One attendee who has some experience with collective living, shared live/work spaces, and childcare models said that during one of the communal living projects he was a part of, many residents were single mothers who shared their talents and skills among the other parents.
One breakout room discussed the need for more investment in alternative childcare options and community spaces like Ethos Lab.
Hilary talked about the $10aday childcare plan seeming like a false hope, as Canada hasn’t followed suit from other countries who have built alternate childcare infrastructures during the pandemic. (You can download $10aday’s current roadmap here.)
Others would like to see childcare moved into the portfolio of the Ministry of Education and to be a part of a public system, as BC’s Ministry of Children and Family Development doesn’t seem to be effective. They also want to see living wages paid to childcare workers. One mother worked part-time when raising her children and wanted to have them cared for in the same space, but licensed daycares split children up according to their ages.
Some attendees said some of their children’s experiences in childcare were increasing the systemic issues of racism and childcare workers were oblivious to the lack of diversity.
One attendee from Pacific Immigrant Resources Society said she hoped to keep their Pop-up Childcare service going post-COVID. They are currently working with licensed centres and ECEs. Finding staff has been difficult during COVID, but they anticipate having more business once the pandemic is over. We need to keep parents engaged in these issues.
Other discussion topics included the value that new Canadians and immigrants bring. They have a greater capacity to be with children in a different way, and we should think of them as assets. Vanessa would like to re-imagine places like Granville Island Public Market as a market that celebrates cultures around the world, where refugees can feel welcomed. She’d like to see cloths, spices, shoe repair, tailors, and legacy growers like those who grow African products. Most organic growers don’t grow Asian vegetables, even though we have a large Asian population here. There would be a culture of hospitality and efficiency of space. Young people could work and care for children in that setting. She wants to see small businesses flourish, not just the big box stores.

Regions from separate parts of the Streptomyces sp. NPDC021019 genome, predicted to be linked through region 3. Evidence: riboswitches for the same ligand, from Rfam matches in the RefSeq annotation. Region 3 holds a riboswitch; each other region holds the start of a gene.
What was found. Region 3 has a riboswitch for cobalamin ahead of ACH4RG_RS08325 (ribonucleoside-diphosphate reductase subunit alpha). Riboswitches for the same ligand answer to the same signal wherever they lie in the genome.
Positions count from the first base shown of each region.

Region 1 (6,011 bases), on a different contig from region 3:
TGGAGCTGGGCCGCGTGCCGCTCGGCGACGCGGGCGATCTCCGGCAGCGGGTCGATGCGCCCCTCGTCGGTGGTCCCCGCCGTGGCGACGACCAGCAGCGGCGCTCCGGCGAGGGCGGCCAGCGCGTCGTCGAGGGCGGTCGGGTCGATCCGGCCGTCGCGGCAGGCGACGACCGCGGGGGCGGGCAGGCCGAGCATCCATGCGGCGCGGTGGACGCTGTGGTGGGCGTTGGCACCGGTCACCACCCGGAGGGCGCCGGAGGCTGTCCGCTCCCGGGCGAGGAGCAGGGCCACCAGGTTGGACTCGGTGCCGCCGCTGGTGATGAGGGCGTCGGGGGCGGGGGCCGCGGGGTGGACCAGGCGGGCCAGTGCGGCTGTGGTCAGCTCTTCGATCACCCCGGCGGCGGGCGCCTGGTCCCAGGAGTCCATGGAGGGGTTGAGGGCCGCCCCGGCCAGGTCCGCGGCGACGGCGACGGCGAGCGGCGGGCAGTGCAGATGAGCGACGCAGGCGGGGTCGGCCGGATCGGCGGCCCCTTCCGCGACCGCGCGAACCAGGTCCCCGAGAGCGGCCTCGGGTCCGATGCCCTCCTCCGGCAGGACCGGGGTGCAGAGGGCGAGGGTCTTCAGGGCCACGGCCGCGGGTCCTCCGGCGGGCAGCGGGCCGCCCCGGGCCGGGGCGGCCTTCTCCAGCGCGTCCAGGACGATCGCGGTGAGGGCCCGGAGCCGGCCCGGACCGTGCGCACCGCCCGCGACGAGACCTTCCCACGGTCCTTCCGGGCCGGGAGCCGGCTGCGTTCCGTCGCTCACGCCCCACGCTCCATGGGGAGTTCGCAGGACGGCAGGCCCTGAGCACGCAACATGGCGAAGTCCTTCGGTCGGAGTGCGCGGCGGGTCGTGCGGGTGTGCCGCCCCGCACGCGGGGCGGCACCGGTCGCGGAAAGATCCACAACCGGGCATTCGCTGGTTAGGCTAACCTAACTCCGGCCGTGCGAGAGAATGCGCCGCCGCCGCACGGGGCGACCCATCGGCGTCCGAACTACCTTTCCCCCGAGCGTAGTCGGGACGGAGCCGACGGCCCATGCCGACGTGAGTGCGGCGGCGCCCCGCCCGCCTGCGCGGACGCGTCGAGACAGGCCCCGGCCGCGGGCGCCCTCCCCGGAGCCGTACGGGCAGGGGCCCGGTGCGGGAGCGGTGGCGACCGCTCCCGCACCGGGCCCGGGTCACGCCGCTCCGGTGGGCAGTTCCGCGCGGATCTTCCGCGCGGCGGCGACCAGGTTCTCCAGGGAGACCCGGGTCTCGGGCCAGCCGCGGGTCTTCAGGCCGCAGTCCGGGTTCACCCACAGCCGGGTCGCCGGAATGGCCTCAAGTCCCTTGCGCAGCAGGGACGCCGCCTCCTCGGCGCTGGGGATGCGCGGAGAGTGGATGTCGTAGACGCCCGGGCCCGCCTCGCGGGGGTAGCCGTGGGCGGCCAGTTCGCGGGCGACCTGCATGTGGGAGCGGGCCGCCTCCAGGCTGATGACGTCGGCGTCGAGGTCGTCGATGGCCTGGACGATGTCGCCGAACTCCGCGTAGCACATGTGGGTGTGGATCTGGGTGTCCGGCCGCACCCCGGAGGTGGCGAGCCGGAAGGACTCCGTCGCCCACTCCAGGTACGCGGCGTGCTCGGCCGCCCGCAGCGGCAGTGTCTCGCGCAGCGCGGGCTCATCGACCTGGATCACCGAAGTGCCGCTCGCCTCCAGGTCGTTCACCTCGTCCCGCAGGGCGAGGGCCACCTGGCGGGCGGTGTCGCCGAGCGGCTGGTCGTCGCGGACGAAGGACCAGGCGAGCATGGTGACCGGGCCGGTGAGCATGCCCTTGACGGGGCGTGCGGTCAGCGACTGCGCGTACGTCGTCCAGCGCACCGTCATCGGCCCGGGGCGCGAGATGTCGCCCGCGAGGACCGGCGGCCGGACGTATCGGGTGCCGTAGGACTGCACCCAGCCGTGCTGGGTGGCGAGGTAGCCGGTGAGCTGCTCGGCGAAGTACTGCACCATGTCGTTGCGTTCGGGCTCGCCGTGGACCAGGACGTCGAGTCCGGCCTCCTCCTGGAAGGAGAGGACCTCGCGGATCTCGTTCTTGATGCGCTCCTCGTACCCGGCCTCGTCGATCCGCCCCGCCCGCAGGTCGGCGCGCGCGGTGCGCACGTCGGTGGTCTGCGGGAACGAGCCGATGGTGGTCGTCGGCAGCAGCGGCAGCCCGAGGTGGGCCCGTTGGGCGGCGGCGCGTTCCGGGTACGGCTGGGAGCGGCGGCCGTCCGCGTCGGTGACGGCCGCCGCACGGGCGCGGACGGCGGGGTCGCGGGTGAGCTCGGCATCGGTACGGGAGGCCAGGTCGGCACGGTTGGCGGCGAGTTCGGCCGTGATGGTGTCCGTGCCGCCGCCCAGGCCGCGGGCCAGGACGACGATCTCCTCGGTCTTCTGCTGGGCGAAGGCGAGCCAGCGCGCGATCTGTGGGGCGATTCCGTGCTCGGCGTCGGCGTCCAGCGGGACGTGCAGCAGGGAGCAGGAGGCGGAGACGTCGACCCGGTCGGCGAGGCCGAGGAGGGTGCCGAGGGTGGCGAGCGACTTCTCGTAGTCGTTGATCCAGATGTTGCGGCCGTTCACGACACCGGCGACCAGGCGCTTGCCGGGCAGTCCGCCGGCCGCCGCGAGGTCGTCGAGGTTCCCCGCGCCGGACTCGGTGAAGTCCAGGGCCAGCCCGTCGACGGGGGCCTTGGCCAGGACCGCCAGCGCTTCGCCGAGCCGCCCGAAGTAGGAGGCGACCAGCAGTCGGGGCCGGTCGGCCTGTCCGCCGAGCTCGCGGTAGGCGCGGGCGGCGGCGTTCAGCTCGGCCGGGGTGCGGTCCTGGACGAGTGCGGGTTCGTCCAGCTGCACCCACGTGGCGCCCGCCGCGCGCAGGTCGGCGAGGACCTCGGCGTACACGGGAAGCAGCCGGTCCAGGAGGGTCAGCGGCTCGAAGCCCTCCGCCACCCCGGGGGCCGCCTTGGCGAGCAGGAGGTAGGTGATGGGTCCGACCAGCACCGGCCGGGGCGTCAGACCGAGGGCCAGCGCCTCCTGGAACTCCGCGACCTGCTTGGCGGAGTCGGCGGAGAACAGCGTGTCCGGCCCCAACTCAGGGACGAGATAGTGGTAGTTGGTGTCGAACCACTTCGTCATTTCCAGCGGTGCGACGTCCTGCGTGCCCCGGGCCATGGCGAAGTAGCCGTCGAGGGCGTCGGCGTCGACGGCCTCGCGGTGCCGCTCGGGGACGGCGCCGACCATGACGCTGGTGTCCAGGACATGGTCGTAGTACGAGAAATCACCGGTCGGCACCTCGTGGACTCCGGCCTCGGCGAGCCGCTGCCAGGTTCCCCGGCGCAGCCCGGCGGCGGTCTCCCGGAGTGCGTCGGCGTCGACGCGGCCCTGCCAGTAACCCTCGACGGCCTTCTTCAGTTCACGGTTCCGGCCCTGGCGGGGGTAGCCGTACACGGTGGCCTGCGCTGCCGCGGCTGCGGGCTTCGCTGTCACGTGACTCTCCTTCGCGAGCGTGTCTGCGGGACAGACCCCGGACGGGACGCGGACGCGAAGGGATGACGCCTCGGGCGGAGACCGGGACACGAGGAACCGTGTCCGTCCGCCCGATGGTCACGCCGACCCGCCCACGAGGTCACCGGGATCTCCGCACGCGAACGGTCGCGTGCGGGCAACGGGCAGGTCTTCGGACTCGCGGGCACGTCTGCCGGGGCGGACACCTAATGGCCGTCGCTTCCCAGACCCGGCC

How do you want commuting specifically to look for you?
As mentioned above, a common thread across the breakout rooms was having the option to work from home, at the office, or elsewhere. One attendee who worked in the office before the pandemic (even on weekends) is now working from home and wants to continue doing that. The spouse of another attendee doesn’t want to commute daily and wants to work from home some days during the week.
Some folks look forward to commuting so they have something to do before and after work, like cycling.
However, they said if they had to commute, they’d only want it to be a 15 to 20 minute trip.
We thank everyone for attending and contributing to a new vision for ReVillaging! Stay tuned on social media and in our newsletter for information on future events.